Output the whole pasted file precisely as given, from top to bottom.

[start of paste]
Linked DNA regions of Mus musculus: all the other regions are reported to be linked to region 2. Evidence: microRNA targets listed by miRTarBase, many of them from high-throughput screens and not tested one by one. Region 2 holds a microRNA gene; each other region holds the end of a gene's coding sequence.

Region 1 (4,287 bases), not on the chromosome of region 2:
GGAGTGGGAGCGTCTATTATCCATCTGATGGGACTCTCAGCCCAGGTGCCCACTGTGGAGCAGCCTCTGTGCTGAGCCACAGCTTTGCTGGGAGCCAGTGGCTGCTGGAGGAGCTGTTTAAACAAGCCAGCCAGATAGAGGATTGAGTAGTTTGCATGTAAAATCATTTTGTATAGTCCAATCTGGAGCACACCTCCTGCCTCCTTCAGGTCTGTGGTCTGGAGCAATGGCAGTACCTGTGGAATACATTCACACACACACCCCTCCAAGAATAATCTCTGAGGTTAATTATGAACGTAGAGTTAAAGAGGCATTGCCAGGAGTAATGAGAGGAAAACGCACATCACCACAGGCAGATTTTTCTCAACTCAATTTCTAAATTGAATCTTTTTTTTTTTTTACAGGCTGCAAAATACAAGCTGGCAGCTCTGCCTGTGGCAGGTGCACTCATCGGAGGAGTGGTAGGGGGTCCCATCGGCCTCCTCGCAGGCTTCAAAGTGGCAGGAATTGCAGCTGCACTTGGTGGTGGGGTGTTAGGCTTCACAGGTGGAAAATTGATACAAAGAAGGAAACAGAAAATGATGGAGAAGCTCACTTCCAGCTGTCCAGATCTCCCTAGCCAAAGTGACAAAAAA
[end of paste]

Linked DNA regions of Mus musculus: all the other regions are reported to be linked to region 2. Evidence: microRNA targets listed by miRTarBase, many of them from high-throughput screens and not tested one by one. Region 2 holds a microRNA gene; each other region holds the end of a gene's coding sequence.

Region 1 (4,287 bases), not on the chromosome of region 2:
GGAGTGGGAGCGTCTATTATCCATCTGATGGGACTCTCAGCCCAGGTGCCCACTGTGGAGCAGCCTCTGTGCTGAGCCACAGCTTTGCTGGGAGCCAGTGGCTGCTGGAGGAGCTGTTTAAACAAGCCAGCCAGATAGAGGATTGAGTAGTTTGCATGTAAAATCATTTTGTATAGTCCAATCTGGAGCACACCTCCTGCCTCCTTCAGGTCTGTGGTCTGGAGCAATGGCAGTACCTGTGGAATACATTCACACACACACCCCTCCAAGAATAATCTCTGAGGTTAATTATGAACGTAGAGTTAAAGAGGCATTGCCAGGAGTAATGAGAGGAAAACGCACATCACCACAGGCAGATTTTTCTCAACTCAATTTCTAAATTGAATCTTTTTTTTTTTTTACAGGCTGCAAAATACAAGCTGGCAGCTCTGCCTGTGGCAGGTGCACTCATCGGAGGAGTGGTAGGGGGTCCCATCGGCCTCCTCGCAGGCTTCAAAGTGGCAGGAATTGCAGCTGCACTTGGTGGTGGGGTGTTAGGCTTCACAGGTGGAAAATTGATACAAAGAAGGAAACAGAAAATGATGGAGAAGCTCACTTCCAGCTGTCCAGATCTCCCTAGCCAAAGTGACAAAAAA